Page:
Thursday, December 12, 2013

Create Your Own Winter Holiday Table

By Erika Zambello

Consider giving your home a natural and creative decoration this year with your own unique table arrangement. You can collect from your yard or grow plants that inspire in preparation for next year’s arrangements. Your distinctive creation will “harken back to what people have done for centuries, finding the seasonal beauty in their own back yards,” says Jan Little, Duke Gardens’ director of education and public programs.

Crafting your own table arrangement is also a great way to connect with your natural environment. Instead of buying the usual poinsettia, head off into the yard or garden to harvest the perfect design elements for a holiday display in four simple steps.

The first and perhaps most important step is to take a moment before beginning your design. Make sure to think about the size and height that will match both your chosen container and what you envision. If the table arrangement is meant for the center of a dining room, don’t create an arrangement so high that it’s impossible to see your holiday guests on the other side! Multiple smaller decorations between place settings are also an excellent way to be creative this holiday season.

The second step is to choose colors that will perfect your overall vision. Color and texture are important elements in the overall design, according to Little and Harry Jenkins, the Gardens’ superintendent of horticulture. Christmas colors of red and green are easy to implement, but so are the red, green, and black of Kwanzaa, or the blue and white of Hanukkah.

Green elements will provide a fitting base for any arrangement. White pine, holly, cypress (chamaecyparis), nandina, boxwood and spruce branches are especially beautiful and fragrant. Holly and other red berries bring the perfect Christmas and Kwanzaa red, while juniper berries provide the signature blue of Hanukkah. The cones of white pine trees often present a “frosted” look and can add the white accent of Hanukkah or a wintery look to any table arrangement.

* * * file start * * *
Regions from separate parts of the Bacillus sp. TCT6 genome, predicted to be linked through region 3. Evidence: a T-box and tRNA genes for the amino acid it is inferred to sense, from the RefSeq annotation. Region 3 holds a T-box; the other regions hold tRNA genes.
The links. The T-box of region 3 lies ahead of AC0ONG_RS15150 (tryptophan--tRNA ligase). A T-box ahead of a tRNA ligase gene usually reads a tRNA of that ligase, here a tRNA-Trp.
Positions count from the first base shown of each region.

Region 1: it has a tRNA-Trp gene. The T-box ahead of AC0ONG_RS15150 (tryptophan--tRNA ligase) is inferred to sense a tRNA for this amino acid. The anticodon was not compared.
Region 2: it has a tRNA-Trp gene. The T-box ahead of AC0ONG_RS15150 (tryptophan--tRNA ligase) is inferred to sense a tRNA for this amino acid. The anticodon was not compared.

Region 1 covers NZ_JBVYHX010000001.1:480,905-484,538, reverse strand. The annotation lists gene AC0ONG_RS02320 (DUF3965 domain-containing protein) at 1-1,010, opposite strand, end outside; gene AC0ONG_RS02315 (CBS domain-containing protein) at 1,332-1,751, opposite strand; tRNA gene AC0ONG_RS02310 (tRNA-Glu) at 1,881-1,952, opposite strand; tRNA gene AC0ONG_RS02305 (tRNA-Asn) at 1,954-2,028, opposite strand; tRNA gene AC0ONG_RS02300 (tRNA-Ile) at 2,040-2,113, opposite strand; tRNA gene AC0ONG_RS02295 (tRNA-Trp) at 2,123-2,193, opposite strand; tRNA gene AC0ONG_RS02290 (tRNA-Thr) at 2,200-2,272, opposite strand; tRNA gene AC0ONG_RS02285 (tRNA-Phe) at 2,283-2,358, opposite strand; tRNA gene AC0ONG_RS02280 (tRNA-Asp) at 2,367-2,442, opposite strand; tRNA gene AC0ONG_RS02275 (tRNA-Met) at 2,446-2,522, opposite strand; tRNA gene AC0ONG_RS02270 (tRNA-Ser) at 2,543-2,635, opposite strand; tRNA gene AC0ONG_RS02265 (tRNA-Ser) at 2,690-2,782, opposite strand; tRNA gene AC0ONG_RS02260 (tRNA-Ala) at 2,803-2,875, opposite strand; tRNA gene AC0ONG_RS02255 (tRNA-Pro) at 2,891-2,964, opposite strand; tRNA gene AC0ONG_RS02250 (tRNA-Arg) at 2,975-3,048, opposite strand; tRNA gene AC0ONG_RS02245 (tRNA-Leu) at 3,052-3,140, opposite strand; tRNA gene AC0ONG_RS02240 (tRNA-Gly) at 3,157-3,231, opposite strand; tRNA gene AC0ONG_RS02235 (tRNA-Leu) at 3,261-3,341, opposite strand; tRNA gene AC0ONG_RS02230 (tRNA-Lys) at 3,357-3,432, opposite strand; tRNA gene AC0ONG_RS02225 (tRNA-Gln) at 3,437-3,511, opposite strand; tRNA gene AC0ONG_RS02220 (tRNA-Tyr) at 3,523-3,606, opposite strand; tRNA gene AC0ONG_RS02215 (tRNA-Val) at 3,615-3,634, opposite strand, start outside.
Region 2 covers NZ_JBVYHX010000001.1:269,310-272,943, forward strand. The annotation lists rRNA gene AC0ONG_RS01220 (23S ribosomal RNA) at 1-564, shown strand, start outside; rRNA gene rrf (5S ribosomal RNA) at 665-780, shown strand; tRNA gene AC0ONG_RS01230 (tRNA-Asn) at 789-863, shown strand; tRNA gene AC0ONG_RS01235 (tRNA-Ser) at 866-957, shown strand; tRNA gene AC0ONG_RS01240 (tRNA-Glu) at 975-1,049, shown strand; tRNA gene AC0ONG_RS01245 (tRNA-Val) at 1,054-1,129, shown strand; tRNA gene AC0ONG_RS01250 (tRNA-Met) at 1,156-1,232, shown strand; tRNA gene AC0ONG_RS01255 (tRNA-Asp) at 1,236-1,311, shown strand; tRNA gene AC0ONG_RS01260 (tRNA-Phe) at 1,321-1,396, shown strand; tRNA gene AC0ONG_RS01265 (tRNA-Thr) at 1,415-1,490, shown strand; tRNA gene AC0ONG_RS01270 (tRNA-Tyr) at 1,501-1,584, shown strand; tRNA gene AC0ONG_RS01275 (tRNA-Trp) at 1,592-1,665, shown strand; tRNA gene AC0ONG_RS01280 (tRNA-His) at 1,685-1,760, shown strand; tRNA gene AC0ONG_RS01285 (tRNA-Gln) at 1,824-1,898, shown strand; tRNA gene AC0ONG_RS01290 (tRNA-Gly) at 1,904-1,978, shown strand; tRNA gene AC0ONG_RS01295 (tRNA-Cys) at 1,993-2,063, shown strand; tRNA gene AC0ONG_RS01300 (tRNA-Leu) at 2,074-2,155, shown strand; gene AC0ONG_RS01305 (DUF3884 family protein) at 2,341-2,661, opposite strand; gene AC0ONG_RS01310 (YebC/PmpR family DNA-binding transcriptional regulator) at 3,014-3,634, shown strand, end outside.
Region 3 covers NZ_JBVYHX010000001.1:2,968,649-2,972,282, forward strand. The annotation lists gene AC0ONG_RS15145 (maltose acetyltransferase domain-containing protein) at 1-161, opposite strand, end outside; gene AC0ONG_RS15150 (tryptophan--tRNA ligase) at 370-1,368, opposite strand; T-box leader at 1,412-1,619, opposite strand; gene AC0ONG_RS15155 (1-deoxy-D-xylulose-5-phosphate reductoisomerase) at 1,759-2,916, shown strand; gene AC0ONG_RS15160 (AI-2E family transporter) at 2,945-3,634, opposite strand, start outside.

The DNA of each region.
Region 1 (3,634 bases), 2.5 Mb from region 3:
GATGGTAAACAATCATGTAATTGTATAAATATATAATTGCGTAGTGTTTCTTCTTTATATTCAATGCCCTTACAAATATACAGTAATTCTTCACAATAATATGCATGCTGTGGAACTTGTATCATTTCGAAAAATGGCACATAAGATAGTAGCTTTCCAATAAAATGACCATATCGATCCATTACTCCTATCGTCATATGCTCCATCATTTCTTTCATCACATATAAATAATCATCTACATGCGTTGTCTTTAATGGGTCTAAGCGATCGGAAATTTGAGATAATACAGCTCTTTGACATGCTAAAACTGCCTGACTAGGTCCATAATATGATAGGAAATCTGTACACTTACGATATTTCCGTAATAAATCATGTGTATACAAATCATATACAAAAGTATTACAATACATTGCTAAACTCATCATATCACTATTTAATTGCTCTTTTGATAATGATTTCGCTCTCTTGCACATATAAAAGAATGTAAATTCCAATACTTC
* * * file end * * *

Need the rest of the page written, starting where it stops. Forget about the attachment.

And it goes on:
“Don’t be afraid to combine natural plants with holiday ornaments,” Little adds, and ribbons or ornaments can add colorful touches. Seed pods, twigs and even cattails can be painted and added to just the right spot to bring the design to life.

Once you have chosen materials with an eye to color, the third step is to choose accents with texture in mind. Though man-made elements can create a beautiful design, “use as much real stuff as you can,” Jenkins suggests. The possibilities are endless: lilies, ornamental grasses, magnolias, and even okra – yes, okra – provide beautiful seed pods that bring fun shapes and texture to the arrangement.

The key to a homemade decoration is not only choosing natural materials but displaying and interweaving them together. To this end, check out Oasis, a foam-like material used by professionals to hold their stems in place for as long as the arrangement lasts.

Finally, though experimenting with as many eye-catching natural materials as possible is a good thing, there are some materials to avoid. Birds’ nests are pretty, but by this time of year they have been sitting for several months and can often bring insects into the house. Give branches a brief shake and check over twigs and other materials to avoid carrying in any unwanted guests.

We hope you’ll discover the pleasure of constructing your own one-of-a-kind table arrangement! 

Sarah P. Duke Gardens creates and nurtures an environment in the heart of Duke University for learning, inspiration and enjoyment through excellence in horticulture. The Gardens receives roughly half of its operating budget from Duke University. The rest comes from people like you, who value all that this public botanic garden has to offer. Duke Gardens is at 420 Anderson St. 

Columnist Erika Zambello is a graduate student studying Ecosystem Science and Conservation at Duke University’s Nicholas School of the Environment.   

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